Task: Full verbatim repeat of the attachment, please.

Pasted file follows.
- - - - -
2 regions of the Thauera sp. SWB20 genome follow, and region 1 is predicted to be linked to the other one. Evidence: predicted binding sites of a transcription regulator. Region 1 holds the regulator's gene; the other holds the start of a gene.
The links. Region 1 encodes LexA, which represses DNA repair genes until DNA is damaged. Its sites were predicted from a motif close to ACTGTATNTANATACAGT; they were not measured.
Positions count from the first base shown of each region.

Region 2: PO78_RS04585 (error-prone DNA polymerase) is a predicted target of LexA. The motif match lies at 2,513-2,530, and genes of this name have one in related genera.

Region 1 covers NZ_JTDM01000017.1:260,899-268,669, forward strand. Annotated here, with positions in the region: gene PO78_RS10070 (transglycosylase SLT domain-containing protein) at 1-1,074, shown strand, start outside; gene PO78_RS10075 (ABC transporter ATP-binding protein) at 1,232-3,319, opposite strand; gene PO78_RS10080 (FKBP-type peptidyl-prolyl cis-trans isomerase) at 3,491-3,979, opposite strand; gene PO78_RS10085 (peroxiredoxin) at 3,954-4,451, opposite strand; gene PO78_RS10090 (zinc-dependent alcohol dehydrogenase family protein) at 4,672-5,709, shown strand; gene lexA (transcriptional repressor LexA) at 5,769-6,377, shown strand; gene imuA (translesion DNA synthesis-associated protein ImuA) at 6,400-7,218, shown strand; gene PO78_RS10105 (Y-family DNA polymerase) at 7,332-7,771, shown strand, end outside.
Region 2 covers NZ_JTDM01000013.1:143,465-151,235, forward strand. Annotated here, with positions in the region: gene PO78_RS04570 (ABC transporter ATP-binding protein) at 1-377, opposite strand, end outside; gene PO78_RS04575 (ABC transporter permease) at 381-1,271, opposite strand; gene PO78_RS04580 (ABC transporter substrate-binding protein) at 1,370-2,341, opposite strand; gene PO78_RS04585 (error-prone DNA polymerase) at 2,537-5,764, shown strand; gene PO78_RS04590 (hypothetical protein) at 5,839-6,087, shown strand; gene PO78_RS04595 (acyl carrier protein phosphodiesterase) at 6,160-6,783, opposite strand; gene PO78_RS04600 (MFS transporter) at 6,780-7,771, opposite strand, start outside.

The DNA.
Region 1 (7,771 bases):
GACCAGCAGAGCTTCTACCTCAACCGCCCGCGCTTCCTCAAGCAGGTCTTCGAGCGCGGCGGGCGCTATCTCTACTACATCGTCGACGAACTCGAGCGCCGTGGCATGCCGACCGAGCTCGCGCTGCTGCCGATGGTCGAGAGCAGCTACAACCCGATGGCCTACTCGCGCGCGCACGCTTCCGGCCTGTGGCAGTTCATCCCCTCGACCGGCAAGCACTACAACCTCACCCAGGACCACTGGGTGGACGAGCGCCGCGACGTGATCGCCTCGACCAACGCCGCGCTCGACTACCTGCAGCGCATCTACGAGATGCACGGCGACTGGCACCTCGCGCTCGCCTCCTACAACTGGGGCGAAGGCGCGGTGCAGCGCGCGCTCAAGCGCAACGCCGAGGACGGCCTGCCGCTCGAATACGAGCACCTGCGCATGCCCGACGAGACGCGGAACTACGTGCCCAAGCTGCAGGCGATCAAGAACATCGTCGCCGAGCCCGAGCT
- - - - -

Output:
2 regions of the Thauera sp. SWB20 genome follow, and region 1 is predicted to be linked to the other one. Evidence: predicted binding sites of a transcription regulator. Region 1 holds the regulator's gene; the other holds the start of a gene.
The links. Region 1 encodes LexA, which represses DNA repair genes until DNA is damaged. Its sites were predicted from a motif close to ACTGTATNTANATACAGT; they were not measured.
Positions count from the first base shown of each region.

Region 2: PO78_RS04585 (error-prone DNA polymerase) is a predicted target of LexA. The motif match lies at 2,513-2,530, and genes of this name have one in related genera.

Region 1 covers NZ_JTDM01000017.1:260,899-268,669, forward strand. Annotated here, with positions in the region: gene PO78_RS10070 (transglycosylase SLT domain-containing protein) at 1-1,074, shown strand, start outside; gene PO78_RS10075 (ABC transporter ATP-binding protein) at 1,232-3,319, opposite strand; gene PO78_RS10080 (FKBP-type peptidyl-prolyl cis-trans isomerase) at 3,491-3,979, opposite strand; gene PO78_RS10085 (peroxiredoxin) at 3,954-4,451, opposite strand; gene PO78_RS10090 (zinc-dependent alcohol dehydrogenase family protein) at 4,672-5,709, shown strand; gene lexA (transcriptional repressor LexA) at 5,769-6,377, shown strand; gene imuA (translesion DNA synthesis-associated protein ImuA) at 6,400-7,218, shown strand; gene PO78_RS10105 (Y-family DNA polymerase) at 7,332-7,771, shown strand, end outside.
Region 2 covers NZ_JTDM01000013.1:143,465-151,235, forward strand. Annotated here, with positions in the region: gene PO78_RS04570 (ABC transporter ATP-binding protein) at 1-377, opposite strand, end outside; gene PO78_RS04575 (ABC transporter permease) at 381-1,271, opposite strand; gene PO78_RS04580 (ABC transporter substrate-binding protein) at 1,370-2,341, opposite strand; gene PO78_RS04585 (error-prone DNA polymerase) at 2,537-5,764, shown strand; gene PO78_RS04590 (hypothetical protein) at 5,839-6,087, shown strand; gene PO78_RS04595 (acyl carrier protein phosphodiesterase) at 6,160-6,783, opposite strand; gene PO78_RS04600 (MFS transporter) at 6,780-7,771, opposite strand, start outside.

The DNA.
Region 1 (7,771 bases):
GACCAGCAGAGCTTCTACCTCAACCGCCCGCGCTTCCTCAAGCAGGTCTTCGAGCGCGGCGGGCGCTATCTCTACTACATCGTCGACGAACTCGAGCGCCGTGGCATGCCGACCGAGCTCGCGCTGCTGCCGATGGTCGAGAGCAGCTACAACCCGATGGCCTACTCGCGCGCGCACGCTTCCGGCCTGTGGCAGTTCATCCCCTCGACCGGCAAGCACTACAACCTCACCCAGGACCACTGGGTGGACGAGCGCCGCGACGTGATCGCCTCGACCAACGCCGCGCTCGACTACCTGCAGCGCATCTACGAGATGCACGGCGACTGGCACCTCGCGCTCGCCTCCTACAACTGGGGCGAAGGCGCGGTGCAGCGCGCGCTCAAGCGCAACGCCGAGGACGGCCTGCCGCTCGAATACGAGCACCTGCGCATGCCCGACGAGACGCGGAACTACGTGCCCAAGCTGCAGGCGATCAAGAACATCGTCGCCGAGCCCGAGCT